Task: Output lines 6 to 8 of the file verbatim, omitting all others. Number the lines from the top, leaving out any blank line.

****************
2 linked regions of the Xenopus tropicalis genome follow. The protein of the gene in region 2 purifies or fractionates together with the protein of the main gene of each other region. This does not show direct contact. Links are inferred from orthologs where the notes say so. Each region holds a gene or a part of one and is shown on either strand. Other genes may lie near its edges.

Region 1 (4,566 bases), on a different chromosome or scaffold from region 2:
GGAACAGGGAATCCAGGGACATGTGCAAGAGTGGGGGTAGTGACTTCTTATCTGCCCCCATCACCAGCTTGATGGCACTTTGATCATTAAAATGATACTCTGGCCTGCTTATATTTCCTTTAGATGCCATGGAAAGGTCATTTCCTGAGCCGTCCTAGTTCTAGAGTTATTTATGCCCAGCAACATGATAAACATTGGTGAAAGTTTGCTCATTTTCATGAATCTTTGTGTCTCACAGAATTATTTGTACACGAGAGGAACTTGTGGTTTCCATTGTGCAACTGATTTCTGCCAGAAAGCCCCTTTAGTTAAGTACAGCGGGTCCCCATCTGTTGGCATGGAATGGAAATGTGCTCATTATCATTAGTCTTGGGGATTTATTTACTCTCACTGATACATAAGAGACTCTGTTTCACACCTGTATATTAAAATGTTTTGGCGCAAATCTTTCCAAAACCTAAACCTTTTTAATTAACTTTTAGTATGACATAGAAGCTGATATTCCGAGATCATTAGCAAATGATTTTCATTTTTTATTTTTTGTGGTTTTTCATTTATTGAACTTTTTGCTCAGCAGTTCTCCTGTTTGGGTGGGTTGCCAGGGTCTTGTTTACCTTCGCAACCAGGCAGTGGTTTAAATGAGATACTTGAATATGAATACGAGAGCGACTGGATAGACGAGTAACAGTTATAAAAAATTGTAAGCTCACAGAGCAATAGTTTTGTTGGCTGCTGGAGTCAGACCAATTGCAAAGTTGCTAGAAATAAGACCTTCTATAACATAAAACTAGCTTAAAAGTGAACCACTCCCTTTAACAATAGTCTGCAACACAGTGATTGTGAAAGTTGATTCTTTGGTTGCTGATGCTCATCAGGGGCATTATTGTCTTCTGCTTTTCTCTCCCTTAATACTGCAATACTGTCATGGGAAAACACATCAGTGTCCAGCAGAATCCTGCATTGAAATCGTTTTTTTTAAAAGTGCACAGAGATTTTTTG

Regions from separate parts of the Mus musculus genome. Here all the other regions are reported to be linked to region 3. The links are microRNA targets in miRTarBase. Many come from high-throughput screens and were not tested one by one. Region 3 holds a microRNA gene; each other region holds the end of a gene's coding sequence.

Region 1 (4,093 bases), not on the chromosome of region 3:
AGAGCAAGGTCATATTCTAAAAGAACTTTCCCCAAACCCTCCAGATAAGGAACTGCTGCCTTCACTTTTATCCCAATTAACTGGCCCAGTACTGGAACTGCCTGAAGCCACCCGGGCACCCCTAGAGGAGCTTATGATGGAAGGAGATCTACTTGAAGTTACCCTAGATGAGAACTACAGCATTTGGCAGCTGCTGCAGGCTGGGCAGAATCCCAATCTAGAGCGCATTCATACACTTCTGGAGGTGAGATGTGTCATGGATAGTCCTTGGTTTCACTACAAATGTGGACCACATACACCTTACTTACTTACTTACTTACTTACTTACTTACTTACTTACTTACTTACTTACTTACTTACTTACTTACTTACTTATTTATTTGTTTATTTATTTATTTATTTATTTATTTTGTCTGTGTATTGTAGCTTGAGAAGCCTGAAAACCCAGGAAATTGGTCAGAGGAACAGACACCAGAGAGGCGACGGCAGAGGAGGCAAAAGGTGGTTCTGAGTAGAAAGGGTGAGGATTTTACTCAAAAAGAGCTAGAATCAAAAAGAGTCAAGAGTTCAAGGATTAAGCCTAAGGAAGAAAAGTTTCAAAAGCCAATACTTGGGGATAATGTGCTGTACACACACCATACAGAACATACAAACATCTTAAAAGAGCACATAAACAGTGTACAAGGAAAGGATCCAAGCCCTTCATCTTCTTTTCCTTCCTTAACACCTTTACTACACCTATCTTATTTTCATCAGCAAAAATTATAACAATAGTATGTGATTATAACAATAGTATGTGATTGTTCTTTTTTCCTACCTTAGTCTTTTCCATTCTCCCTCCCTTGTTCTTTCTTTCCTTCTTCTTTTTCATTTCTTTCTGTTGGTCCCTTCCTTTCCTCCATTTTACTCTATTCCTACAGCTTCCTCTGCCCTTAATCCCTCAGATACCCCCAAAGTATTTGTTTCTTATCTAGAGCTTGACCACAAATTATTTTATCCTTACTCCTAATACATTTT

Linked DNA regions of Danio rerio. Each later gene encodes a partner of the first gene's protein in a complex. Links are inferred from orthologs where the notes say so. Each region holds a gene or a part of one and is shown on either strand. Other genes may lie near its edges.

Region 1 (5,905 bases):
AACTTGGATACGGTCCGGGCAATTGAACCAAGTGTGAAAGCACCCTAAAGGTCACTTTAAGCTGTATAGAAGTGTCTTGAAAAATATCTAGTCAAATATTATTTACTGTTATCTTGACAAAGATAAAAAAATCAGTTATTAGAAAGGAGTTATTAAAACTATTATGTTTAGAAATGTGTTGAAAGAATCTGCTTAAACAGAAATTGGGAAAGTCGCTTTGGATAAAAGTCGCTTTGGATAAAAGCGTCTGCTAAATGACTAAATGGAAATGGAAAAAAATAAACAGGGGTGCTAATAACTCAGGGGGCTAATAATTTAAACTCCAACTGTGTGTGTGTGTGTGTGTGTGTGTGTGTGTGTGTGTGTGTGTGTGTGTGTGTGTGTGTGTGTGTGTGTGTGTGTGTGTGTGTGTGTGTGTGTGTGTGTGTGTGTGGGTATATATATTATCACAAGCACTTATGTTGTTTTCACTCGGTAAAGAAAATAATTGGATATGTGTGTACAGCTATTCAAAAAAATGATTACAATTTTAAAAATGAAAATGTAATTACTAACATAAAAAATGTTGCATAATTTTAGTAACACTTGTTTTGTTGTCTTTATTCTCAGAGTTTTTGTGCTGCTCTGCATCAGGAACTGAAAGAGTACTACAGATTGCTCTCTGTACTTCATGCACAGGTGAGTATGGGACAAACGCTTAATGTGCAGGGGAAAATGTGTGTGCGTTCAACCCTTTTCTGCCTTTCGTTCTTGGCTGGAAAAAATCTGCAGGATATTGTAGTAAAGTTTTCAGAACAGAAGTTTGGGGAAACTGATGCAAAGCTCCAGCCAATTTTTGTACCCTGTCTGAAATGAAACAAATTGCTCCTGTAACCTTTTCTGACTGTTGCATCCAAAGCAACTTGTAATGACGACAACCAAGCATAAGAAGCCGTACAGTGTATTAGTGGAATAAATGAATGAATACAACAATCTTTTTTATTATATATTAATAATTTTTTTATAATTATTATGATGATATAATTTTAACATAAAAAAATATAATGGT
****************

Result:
AGAGCAAGGTCATATTCTAAAAGAACTTTCCCCAAACCCTCCAGATAAGGAACTGCTGCCTTCACTTTTATCCCAATTAACTGGCCCAGTACTGGAACTGCCTGAAGCCACCCGGGCACCCCTAGAGGAGCTTATGATGGAAGGAGATCTACTTGAAGTTACCCTAGATGAGAACTACAGCATTTGGCAGCTGCTGCAGGCTGGGCAGAATCCCAATCTAGAGCGCATTCATACACTTCTGGAGGTGAGATGTGTCATGGATAGTCCTTGGTTTCACTACAAATGTGGACCACATACACCTTACTTACTTACTTACTTACTTACTTACTTACTTACTTACTTACTTACTTACTTACTTACTTACTTACTTACTTATTTATTTGTTTATTTATTTATTTATTTATTTATTTTGTCTGTGTATTGTAGCTTGAGAAGCCTGAAAACCCAGGAAATTGGTCAGAGGAACAGACACCAGAGAGGCGACGGCAGAGGAGGCAAAAGGTGGTTCTGAGTAGAAAGGGTGAGGATTTTACTCAAAAAGAGCTAGAATCAAAAAGAGTCAAGAGTTCAAGGATTAAGCCTAAGGAAGAAAAGTTTCAAAAGCCAATACTTGGGGATAATGTGCTGTACACACACCATACAGAACATACAAACATCTTAAAAGAGCACATAAACAGTGTACAAGGAAAGGATCCAAGCCCTTCATCTTCTTTTCCTTCCTTAACACCTTTACTACACCTATCTTATTTTCATCAGCAAAAATTATAACAATAGTATGTGATTATAACAATAGTATGTGATTGTTCTTTTTTCCTACCTTAGTCTTTTCCATTCTCCCTCCCTTGTTCTTTCTTTCCTTCTTCTTTTTCATTTCTTTCTGTTGGTCCCTTCCTTTCCTCCATTTTACTCTATTCCTACAGCTTCCTCTGCCCTTAATCCCTCAGATACCCCCAAAGTATTTGTTTCTTATCTAGAGCTTGACCACAAATTATTTTATCCTTACTCCTAATACATTTT

Linked DNA regions of Danio rerio. Each later gene encodes a partner of the first gene's protein in a complex. Links are inferred from orthologs where the notes say so. Each region holds a gene or a part of one and is shown on either strand. Other genes may lie near its edges.

Region 1 (5,905 bases):